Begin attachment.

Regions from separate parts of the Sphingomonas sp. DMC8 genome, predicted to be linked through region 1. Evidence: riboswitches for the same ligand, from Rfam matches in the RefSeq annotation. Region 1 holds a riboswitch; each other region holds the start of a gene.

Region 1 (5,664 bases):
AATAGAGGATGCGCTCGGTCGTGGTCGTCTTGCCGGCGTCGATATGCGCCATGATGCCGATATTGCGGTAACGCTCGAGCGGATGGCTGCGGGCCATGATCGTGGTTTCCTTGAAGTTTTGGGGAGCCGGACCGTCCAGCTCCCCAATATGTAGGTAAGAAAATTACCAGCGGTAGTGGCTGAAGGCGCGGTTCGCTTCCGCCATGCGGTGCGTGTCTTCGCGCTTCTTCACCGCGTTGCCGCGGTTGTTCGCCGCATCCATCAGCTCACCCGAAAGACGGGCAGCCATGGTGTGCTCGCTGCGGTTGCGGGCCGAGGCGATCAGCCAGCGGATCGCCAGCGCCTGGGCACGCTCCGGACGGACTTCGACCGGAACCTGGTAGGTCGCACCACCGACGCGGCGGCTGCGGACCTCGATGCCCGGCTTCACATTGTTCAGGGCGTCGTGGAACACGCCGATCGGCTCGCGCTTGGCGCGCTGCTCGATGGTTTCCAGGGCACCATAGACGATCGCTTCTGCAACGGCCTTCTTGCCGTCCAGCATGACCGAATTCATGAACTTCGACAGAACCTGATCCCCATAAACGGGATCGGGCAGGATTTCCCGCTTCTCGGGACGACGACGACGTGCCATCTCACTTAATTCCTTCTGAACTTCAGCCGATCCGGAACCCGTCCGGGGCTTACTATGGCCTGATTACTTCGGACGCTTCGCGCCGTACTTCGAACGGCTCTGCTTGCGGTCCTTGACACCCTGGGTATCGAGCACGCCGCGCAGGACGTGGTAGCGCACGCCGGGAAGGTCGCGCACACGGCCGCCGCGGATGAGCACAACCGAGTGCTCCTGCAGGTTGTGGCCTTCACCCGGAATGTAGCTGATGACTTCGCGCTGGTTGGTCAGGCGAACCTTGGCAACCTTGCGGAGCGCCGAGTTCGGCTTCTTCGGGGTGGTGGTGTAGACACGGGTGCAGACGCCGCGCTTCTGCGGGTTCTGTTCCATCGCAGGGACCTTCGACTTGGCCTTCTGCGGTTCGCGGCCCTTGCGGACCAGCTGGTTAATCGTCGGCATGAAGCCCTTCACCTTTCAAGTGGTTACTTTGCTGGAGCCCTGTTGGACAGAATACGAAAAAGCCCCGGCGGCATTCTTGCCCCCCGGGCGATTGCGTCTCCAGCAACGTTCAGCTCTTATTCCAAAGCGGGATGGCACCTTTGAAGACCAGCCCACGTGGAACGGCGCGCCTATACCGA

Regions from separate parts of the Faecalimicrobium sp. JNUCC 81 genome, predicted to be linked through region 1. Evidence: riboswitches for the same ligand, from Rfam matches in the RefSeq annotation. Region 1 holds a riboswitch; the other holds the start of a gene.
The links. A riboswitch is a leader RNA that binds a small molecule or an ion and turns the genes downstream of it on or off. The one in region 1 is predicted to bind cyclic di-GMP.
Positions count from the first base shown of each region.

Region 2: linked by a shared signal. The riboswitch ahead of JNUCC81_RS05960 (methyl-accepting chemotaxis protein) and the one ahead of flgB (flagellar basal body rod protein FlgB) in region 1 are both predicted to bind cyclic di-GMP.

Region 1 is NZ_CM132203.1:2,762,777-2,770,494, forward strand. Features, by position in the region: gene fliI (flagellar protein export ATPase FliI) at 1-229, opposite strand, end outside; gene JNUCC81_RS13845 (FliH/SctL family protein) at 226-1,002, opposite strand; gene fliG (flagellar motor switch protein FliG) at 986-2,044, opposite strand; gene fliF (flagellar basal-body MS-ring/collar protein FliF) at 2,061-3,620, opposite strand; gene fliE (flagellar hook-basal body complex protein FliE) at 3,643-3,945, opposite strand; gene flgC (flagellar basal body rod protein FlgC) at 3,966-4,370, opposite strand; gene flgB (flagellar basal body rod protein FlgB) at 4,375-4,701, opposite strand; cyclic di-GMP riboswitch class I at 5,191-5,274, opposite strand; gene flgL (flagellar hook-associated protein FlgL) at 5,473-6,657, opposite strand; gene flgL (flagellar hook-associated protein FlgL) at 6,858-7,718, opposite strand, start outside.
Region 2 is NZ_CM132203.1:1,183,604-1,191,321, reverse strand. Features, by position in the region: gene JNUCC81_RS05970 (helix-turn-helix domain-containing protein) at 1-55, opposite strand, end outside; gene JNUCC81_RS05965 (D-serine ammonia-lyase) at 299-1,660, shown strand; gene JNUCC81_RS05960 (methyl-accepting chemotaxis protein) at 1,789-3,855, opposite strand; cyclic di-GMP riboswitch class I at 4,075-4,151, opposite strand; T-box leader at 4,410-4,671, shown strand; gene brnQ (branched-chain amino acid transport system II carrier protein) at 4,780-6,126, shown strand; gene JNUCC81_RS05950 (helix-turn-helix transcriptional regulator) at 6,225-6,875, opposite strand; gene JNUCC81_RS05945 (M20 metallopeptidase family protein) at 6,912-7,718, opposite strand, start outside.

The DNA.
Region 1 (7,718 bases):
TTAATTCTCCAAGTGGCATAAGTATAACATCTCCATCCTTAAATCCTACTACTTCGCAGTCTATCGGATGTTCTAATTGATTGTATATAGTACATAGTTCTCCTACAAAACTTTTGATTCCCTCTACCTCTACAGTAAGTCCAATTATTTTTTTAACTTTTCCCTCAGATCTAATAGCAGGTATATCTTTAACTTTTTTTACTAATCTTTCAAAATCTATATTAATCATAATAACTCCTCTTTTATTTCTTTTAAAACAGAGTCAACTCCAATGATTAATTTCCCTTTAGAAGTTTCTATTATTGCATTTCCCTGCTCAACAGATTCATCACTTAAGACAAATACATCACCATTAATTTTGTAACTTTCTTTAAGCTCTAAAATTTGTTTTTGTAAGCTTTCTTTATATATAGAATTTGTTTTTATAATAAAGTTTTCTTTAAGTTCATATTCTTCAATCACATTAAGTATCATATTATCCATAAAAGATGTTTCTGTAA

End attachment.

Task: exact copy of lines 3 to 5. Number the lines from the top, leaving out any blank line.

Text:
AATAGAGGATGCGCTCGGTCGTGGTCGTCTTGCCGGCGTCGATATGCGCCATGATGCCGATATTGCGGTAACGCTCGAGCGGATGGCTGCGGGCCATGATCGTGGTTTCCTTGAAGTTTTGGGGAGCCGGACCGTCCAGCTCCCCAATATGTAGGTAAGAAAATTACCAGCGGTAGTGGCTGAAGGCGCGGTTCGCTTCCGCCATGCGGTGCGTGTCTTCGCGCTTCTTCACCGCGTTGCCGCGGTTGTTCGCCGCATCCATCAGCTCACCCGAAAGACGGGCAGCCATGGTGTGCTCGCTGCGGTTGCGGGCCGAGGCGATCAGCCAGCGGATCGCCAGCGCCTGGGCACGCTCCGGACGGACTTCGACCGGAACCTGGTAGGTCGCACCACCGACGCGGCGGCTGCGGACCTCGATGCCCGGCTTCACATTGTTCAGGGCGTCGTGGAACACGCCGATCGGCTCGCGCTTGGCGCGCTGCTCGATGGTTTCCAGGGCACCATAGACGATCGCTTCTGCAACGGCCTTCTTGCCGTCCAGCATGACCGAATTCATGAACTTCGACAGAACCTGATCCCCATAAACGGGATCGGGCAGGATTTCCCGCTTCTCGGGACGACGACGACGTGCCATCTCACTTAATTCCTTCTGAACTTCAGCCGATCCGGAACCCGTCCGGGGCTTACTATGGCCTGATTACTTCGGACGCTTCGCGCCGTACTTCGAACGGCTCTGCTTGCGGTCCTTGACACCCTGGGTATCGAGCACGCCGCGCAGGACGTGGTAGCGCACGCCGGGAAGGTCGCGCACACGGCCGCCGCGGATGAGCACAACCGAGTGCTCCTGCAGGTTGTGGCCTTCACCCGGAATGTAGCTGATGACTTCGCGCTGGTTGGTCAGGCGAACCTTGGCAACCTTGCGGAGCGCCGAGTTCGGCTTCTTCGGGGTGGTGGTGTAGACACGGGTGCAGACGCCGCGCTTCTGCGGGTTCTGTTCCATCGCAGGGACCTTCGACTTGGCCTTCTGCGGTTCGCGGCCCTTGCGGACCAGCTGGTTAATCGTCGGCATGAAGCCCTTCACCTTTCAAGTGGTTACTTTGCTGGAGCCCTGTTGGACAGAATACGAAAAAGCCCCGGCGGCATTCTTGCCCCCCGGGCGATTGCGTCTCCAGCAACGTTCAGCTCTTATTCCAAAGCGGGATGGCACCTTTGAAGACCAGCCCACGTGGAACGGCGCGCCTATACCGA

Regions from separate parts of the Faecalimicrobium sp. JNUCC 81 genome, predicted to be linked through region 1. Evidence: riboswitches for the same ligand, from Rfam matches in the RefSeq annotation. Region 1 holds a riboswitch; the other holds the start of a gene.
The links. A riboswitch is a leader RNA that binds a small molecule or an ion and turns the genes downstream of it on or off. The one in region 1 is predicted to bind cyclic di-GMP.